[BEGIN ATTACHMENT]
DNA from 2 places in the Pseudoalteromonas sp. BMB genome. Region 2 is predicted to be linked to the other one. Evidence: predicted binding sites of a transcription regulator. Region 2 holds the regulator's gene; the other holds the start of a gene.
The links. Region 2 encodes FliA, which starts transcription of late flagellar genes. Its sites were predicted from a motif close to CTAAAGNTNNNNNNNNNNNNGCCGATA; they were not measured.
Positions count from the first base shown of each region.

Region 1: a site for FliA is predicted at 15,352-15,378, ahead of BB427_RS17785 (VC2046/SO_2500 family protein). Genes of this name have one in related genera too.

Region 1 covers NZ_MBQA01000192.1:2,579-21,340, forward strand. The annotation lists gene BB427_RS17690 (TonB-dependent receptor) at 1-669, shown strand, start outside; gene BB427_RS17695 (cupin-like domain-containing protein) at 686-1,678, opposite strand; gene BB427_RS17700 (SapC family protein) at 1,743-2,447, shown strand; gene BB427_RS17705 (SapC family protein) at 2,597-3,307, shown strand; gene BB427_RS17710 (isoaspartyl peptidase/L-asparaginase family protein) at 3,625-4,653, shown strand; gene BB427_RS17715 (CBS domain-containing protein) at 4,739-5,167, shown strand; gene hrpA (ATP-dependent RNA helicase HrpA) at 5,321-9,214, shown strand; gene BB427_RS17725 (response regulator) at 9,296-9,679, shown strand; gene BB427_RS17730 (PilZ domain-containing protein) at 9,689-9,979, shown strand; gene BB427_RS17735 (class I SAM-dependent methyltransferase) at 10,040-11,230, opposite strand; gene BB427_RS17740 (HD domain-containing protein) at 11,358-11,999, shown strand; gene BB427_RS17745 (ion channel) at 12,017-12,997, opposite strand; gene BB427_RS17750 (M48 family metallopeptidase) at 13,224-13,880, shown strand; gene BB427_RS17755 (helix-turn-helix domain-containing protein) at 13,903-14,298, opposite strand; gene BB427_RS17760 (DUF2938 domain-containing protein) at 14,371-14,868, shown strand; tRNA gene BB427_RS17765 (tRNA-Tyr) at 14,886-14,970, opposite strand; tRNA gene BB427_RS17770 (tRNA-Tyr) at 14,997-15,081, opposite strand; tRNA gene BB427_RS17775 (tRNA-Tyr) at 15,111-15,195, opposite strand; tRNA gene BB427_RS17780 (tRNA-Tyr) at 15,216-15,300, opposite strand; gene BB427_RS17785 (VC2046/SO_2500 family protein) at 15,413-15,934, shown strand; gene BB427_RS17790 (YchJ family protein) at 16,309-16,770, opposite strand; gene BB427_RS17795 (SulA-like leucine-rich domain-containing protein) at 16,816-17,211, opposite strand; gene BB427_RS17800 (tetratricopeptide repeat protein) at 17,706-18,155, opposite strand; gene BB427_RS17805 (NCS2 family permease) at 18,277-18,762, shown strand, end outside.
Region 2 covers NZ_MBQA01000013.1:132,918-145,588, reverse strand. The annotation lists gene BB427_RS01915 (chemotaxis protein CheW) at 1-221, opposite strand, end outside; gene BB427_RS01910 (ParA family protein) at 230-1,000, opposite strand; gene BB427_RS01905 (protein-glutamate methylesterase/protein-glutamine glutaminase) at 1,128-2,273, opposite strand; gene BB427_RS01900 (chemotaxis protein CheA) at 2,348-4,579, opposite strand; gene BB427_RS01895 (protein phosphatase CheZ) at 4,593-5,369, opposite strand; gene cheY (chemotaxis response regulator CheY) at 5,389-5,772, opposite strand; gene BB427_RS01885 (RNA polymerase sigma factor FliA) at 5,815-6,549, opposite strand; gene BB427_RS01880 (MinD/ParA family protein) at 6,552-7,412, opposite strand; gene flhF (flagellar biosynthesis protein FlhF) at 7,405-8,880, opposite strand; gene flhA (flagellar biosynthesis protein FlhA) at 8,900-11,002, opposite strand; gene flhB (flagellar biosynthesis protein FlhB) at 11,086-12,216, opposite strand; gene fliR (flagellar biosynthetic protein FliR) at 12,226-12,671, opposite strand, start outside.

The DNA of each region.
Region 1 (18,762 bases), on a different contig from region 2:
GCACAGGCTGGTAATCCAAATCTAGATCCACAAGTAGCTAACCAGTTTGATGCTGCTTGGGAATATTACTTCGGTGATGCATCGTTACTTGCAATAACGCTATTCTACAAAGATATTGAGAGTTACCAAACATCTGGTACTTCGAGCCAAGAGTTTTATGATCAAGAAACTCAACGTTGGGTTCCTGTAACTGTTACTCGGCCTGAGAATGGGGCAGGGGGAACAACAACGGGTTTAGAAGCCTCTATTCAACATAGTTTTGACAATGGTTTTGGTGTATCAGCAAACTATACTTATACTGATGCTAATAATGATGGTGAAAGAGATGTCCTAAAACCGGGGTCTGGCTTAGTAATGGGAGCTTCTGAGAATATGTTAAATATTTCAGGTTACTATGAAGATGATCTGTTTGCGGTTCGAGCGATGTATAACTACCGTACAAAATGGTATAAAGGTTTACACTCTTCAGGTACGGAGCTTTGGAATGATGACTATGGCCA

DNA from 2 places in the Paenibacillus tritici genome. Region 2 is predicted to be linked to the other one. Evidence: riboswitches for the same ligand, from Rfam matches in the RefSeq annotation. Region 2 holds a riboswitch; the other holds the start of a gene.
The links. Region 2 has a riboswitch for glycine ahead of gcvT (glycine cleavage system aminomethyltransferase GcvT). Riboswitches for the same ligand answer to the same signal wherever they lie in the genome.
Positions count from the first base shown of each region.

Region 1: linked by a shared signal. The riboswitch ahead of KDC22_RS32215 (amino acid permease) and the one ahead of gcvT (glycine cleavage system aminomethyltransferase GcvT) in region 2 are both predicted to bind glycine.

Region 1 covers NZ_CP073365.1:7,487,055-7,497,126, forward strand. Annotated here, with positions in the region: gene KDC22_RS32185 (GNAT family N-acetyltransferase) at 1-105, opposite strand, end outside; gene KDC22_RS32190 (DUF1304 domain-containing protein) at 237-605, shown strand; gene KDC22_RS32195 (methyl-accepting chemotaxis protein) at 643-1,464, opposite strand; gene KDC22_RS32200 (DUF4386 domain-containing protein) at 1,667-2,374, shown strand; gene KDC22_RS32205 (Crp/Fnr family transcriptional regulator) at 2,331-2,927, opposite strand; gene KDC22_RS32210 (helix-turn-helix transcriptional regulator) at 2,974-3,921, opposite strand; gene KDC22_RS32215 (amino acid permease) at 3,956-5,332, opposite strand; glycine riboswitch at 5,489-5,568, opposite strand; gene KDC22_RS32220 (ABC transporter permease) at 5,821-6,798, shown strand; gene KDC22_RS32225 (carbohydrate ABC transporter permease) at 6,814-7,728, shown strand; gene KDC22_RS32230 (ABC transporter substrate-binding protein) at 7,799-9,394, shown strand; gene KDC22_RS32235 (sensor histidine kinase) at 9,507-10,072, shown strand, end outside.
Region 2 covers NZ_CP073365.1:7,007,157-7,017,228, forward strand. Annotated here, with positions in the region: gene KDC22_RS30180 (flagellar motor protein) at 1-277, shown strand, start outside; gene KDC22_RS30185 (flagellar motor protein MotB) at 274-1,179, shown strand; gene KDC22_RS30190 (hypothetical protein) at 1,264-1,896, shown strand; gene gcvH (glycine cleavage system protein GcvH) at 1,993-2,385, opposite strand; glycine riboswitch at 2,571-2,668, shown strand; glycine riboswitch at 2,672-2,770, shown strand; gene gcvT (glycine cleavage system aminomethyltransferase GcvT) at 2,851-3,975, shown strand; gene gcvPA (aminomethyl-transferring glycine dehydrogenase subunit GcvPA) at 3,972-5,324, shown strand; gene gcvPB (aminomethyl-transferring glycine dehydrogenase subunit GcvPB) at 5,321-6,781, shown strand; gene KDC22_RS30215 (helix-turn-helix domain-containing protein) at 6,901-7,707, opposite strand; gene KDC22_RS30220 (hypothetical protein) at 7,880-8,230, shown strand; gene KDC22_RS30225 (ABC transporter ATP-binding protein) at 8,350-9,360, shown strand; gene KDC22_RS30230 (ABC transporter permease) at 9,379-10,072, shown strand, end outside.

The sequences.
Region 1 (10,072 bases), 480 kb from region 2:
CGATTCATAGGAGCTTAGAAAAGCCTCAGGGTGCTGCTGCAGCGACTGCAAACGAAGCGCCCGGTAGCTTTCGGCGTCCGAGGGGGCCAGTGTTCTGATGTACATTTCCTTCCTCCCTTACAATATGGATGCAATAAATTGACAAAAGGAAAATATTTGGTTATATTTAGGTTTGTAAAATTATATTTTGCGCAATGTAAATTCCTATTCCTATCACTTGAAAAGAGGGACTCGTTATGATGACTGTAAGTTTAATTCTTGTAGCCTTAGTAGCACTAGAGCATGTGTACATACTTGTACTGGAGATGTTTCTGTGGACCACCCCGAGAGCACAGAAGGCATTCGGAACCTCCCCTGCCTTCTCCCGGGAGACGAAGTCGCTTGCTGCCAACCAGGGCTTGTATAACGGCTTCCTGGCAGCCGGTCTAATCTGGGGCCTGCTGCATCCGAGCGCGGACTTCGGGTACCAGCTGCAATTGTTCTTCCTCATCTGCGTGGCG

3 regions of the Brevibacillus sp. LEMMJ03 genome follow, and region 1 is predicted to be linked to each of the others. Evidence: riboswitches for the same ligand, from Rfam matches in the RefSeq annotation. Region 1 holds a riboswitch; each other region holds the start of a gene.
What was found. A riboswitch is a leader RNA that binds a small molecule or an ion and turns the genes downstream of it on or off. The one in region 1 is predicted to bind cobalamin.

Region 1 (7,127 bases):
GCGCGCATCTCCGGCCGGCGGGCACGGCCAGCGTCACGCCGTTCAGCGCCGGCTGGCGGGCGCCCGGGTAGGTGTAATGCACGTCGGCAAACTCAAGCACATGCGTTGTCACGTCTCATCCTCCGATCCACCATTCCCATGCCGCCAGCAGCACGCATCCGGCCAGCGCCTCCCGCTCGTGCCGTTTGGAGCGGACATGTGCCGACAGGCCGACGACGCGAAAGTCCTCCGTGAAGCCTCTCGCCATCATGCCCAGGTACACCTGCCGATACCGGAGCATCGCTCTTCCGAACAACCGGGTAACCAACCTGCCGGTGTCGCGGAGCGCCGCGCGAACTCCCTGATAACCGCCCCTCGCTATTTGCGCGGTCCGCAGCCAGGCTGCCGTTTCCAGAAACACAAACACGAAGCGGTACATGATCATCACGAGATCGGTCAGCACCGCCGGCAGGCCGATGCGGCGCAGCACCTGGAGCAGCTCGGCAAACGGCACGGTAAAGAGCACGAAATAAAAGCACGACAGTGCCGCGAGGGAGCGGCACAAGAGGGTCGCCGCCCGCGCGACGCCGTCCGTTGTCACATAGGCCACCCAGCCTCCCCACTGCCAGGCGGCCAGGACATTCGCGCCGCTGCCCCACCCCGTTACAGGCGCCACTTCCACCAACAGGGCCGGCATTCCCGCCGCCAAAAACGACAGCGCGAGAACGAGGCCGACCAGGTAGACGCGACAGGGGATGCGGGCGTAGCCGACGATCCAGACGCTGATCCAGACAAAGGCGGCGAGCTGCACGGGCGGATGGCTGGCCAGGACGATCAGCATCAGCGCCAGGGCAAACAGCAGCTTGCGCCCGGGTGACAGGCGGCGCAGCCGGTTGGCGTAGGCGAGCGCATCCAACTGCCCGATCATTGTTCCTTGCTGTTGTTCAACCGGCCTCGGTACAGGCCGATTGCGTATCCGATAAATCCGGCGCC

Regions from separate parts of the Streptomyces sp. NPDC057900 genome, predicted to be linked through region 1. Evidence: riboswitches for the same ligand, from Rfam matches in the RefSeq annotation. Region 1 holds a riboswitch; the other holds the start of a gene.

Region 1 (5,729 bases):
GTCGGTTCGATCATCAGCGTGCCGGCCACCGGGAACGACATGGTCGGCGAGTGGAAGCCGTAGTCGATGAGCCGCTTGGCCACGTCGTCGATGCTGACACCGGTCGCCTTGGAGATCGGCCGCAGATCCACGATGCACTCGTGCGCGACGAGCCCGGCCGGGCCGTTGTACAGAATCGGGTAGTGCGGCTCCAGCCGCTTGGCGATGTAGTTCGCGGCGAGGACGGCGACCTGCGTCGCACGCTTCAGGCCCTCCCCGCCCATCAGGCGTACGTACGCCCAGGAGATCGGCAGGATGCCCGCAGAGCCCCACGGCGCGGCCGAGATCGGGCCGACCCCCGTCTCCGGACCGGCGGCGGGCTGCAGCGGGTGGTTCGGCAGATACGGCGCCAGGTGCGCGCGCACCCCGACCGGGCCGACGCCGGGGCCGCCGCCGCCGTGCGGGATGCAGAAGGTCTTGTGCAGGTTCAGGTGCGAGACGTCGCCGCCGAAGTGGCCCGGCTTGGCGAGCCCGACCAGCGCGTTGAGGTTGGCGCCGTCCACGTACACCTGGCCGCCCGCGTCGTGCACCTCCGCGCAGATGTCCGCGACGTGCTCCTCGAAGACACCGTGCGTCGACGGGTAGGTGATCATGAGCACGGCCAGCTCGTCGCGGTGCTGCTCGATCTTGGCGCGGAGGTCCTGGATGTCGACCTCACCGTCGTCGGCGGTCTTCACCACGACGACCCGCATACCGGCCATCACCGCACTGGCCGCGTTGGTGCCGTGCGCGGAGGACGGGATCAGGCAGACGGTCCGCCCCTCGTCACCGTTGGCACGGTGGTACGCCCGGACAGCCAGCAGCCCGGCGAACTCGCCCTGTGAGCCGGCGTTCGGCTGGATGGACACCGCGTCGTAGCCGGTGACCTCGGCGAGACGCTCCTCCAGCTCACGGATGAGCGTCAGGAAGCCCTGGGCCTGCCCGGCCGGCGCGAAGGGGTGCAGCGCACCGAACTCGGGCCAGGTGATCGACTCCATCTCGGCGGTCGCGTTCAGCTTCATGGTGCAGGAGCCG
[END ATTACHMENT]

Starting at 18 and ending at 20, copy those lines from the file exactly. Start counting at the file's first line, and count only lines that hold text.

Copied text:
CGATTCATAGGAGCTTAGAAAAGCCTCAGGGTGCTGCTGCAGCGACTGCAAACGAAGCGCCCGGTAGCTTTCGGCGTCCGAGGGGGCCAGTGTTCTGATGTACATTTCCTTCCTCCCTTACAATATGGATGCAATAAATTGACAAAAGGAAAATATTTGGTTATATTTAGGTTTGTAAAATTATATTTTGCGCAATGTAAATTCCTATTCCTATCACTTGAAAAGAGGGACTCGTTATGATGACTGTAAGTTTAATTCTTGTAGCCTTAGTAGCACTAGAGCATGTGTACATACTTGTACTGGAGATGTTTCTGTGGACCACCCCGAGAGCACAGAAGGCATTCGGAACCTCCCCTGCCTTCTCCCGGGAGACGAAGTCGCTTGCTGCCAACCAGGGCTTGTATAACGGCTTCCTGGCAGCCGGTCTAATCTGGGGCCTGCTGCATCCGAGCGCGGACTTCGGGTACCAGCTGCAATTGTTCTTCCTCATCTGCGTGGCG

3 regions of the Brevibacillus sp. LEMMJ03 genome follow, and region 1 is predicted to be linked to each of the others. Evidence: riboswitches for the same ligand, from Rfam matches in the RefSeq annotation. Region 1 holds a riboswitch; each other region holds the start of a gene.
What was found. A riboswitch is a leader RNA that binds a small molecule or an ion and turns the genes downstream of it on or off. The one in region 1 is predicted to bind cobalamin.